Saturday, January 24, 2009

FDH Fantasy Newsletter: Volume II, Issue IV

Welcome to our 21th edition of the FDH Fantasy Newsletter, as we continue to bring you weekly fantasy sports updates in addition to our usual content on In case you missed it, here are the previous issues: Volume I, Issue I (September 4, 2008), Volume I, Issue II (September 13, 2008), Volume I, Issue III (September 19, 2008), Volume I, Issue IV (September 27, 2008), Volume I, Issue V (October 4, 2008), Volume I, Issue VI (October 11, 2008), Volume I, Issue VII (October 18, 2008), Volume I, Issue VIII (October 25, 2008), Volume I, Issue IX (November 1, 2008), Volume I, Issue X (November 8, 2008), Volume I, Issue XI (November 15, 2008), Volume I, Issue XII (November 21, 2008), Volume 1, Issue XIII (November 30, 2008), Volume 1, Issue XIV (December 7, 2008), Volume I, Issue XV (December 14, 2008), Volume I, Issue XVI (December 20, 2008), Volume I, Issue XVII (December 28, 2008), Volume II, Issue I (January 3, 2009), Volume II, Issue II (January 11, 2009), Volume II, Issue III (January 20, 2009)

In this week's edition:
^ Unveiling of our NASCAR 2009 Fantasy Rankings
^ The 5-Category Stud: Baseball’s Evolving Breed

NOTE: Our advice, as it does on our FANTASYDRAFTHELP.COM INSIDER weekly program (Wednesdays, 9:00-9:30 PM EST as part of THE FDH LOUNGE on, is based on avoiding the obvious and trying to be of actual help to you.

Unveiling of our NASCAR 2009 Fantasy Rankings

In the next week, we will be unveiling our 2009 fantasy NASCAR draft guide. As we mentioned in last week’s newsletter, the heart of our draft guide in any sport is our draft board, so what we have here is nothing less than the heart of the entire document. Now, we urge you to check out our additional features in the guide (which include Most Overvalued Drivers, Most Undervalued Drivers, Don’t Be That Guy, Mock Draft & Analysis, 2009 Sleepers, The Press Pass 2009 Racing Cards Review and Suggested League Guidelines) and not merely the rankings themselves (keeping in mind that there are several pieces of statistical information which accompany each driver on our draft board in the guide). At any rate, here’s our NASCAR rankings for 2009:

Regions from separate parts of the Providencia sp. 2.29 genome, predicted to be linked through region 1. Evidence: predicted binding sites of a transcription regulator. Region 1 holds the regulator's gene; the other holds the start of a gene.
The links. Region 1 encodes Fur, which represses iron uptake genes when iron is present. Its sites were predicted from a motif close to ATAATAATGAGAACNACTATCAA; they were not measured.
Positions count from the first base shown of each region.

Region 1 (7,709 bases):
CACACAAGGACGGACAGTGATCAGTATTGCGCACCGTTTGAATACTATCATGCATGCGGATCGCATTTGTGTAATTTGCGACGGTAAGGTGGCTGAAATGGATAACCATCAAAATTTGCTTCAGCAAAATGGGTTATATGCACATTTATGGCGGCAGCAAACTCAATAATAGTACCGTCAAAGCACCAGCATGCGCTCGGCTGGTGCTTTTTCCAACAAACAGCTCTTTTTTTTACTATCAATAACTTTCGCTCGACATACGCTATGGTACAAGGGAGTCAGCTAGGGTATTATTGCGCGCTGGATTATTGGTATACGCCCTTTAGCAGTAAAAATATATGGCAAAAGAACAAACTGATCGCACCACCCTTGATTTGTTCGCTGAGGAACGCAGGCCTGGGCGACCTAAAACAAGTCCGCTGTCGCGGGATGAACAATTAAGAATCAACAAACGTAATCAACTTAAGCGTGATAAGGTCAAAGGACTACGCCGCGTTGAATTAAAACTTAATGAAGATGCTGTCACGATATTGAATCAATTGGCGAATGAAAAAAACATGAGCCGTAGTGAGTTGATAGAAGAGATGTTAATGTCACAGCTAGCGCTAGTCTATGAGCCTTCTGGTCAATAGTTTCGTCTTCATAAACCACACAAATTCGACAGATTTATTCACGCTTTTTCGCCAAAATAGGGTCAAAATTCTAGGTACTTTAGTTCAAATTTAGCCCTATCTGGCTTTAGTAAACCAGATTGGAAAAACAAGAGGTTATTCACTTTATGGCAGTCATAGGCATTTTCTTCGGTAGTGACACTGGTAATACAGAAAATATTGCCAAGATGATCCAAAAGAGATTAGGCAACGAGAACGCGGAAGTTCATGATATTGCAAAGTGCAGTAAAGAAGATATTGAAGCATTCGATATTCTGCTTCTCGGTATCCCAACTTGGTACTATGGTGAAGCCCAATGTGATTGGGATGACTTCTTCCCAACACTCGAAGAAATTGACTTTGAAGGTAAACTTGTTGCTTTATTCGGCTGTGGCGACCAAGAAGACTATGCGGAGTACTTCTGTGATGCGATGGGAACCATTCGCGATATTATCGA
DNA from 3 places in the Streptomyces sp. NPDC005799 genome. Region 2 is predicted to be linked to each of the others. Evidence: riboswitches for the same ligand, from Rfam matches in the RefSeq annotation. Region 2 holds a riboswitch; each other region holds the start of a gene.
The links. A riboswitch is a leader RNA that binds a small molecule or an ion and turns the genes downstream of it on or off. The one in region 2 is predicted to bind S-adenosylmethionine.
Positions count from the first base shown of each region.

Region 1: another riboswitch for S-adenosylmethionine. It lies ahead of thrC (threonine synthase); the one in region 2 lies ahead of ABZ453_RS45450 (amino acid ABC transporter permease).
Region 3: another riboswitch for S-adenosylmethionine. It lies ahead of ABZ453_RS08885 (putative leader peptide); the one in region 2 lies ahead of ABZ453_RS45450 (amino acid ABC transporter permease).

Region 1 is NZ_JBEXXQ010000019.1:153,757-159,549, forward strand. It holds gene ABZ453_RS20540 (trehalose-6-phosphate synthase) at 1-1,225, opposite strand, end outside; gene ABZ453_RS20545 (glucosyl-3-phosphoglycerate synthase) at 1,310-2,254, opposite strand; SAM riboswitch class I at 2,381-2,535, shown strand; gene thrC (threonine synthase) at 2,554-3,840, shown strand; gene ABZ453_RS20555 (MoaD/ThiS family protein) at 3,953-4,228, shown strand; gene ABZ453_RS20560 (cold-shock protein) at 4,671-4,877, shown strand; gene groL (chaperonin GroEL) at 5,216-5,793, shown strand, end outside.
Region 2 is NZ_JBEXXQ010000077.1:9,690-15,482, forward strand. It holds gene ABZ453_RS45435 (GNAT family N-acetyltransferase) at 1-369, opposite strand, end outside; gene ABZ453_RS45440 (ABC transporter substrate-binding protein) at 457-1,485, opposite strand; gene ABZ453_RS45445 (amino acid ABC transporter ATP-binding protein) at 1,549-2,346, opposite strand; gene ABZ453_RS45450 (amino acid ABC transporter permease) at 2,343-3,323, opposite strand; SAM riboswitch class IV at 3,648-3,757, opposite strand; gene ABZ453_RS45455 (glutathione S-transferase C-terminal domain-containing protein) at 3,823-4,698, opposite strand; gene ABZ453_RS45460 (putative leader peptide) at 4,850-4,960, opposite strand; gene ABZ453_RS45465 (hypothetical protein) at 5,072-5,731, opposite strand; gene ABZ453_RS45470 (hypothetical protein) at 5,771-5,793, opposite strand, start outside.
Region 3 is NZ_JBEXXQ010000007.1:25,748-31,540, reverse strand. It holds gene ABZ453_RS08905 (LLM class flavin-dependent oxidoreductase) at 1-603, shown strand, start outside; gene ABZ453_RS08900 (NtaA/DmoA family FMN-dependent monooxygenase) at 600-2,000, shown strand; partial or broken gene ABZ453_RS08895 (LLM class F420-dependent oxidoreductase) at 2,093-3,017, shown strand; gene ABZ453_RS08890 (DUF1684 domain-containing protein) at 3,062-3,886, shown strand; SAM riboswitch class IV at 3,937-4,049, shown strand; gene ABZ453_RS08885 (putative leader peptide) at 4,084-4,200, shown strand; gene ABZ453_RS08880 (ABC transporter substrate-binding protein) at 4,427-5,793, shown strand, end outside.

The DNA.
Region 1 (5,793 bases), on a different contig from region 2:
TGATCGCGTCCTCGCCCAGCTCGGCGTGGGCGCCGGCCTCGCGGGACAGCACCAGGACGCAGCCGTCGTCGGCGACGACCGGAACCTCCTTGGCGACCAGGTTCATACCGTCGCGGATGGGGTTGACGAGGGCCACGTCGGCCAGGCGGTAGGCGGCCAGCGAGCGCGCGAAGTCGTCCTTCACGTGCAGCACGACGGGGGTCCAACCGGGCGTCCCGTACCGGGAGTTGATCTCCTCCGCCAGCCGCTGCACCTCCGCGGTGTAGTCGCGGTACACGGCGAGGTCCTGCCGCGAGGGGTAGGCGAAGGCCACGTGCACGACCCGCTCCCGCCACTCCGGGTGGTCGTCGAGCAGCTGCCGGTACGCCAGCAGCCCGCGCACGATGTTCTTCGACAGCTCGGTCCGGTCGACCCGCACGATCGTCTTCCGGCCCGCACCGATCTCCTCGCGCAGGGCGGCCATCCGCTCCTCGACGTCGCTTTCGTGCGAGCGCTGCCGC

First Tier
1. Kyle Busch
2. Jimmie Johnson
3. Carl Edwards
4. Greg Biffle
Second Tier
5. Matt Kenseth
6. Jeff Gordon
7. Kevin Harvick
8. Jeff Burton
9. Denny Hamlin
10. Dale Earnhardt, Jr.
11. Clint Bowyer
12. Mark Martin
Third Tier
13. David Ragan
14. Tony Stewart
15. Jamie McMurray
16. Kurt Busch
17. Brian Vickers
18. Kasey Kahne
19. Martin Truex, Jr.
20. Ryan Newman
Fourth Tier
21. Bobby Labonte
22. Juan Pablo Montoya
23. David Stremme
24. Joey Logano
25. Paul Menard
26. Casey Mears
27. Reed Sorenson
28. Travis Kvapil
29. Elliott Sadler
30. David Reutimann
31. David Gilliland
Fifth Tier
32. Scott Riggs
33. Robby Gordon
34. Dave Blaney
35. Michael Waltrip
36. Sam Hornish, Jr.
37. A.J. Allmendinger
38. Joe Nemechek
39. Regan Smith
40. Aric Almirola
41. Scott Speed

The 5-Category Stud: Baseball’s Evolving Breed

We always preach balance in any fantasy sport, especially those with a rotisserie component to them. Much like power forwards in hockey, the so-called 5-category studs in baseball offer at least some measure of production in every relevant category.

We’ve seen a bit of turnover in the past few years in terms of these players. For several years, Vladimir Guerrero, Alfonso Soriano and Bobby Abreu all were able to help across the board and were perennial first-round talents. Here are some names to consider for 2009:

^ Lance Berkman. He’s not a speed demon, but 18 stolen bases from the 1B position last year helped his owners disproportionately.

^ Ian Kinsler/Brandon Phillips. Both could realistically be 25-25 guys and maybe more.

^ Matt Holliday: The best power/speed combo you can find in the outfield, even away from Coors.

^ Russell Martin. The same as Berkman, except his 18 stolen bases came at catcher.

^ Hanley Ramirez. He’s now the premier 5-category player at any position.

^ Alex Rodriguez/David Wright. If you grade on the curve when considering high first-round talents, their stolen base totals are impressive.

^ Grady Sizemore. Overrated in fantasy baseball for years, he’s now realizing his vast potential. He has long been graded on his distant upside rather than his immediate value – which isn’t really his fault – but his capabilities are now more in line with the expectations.


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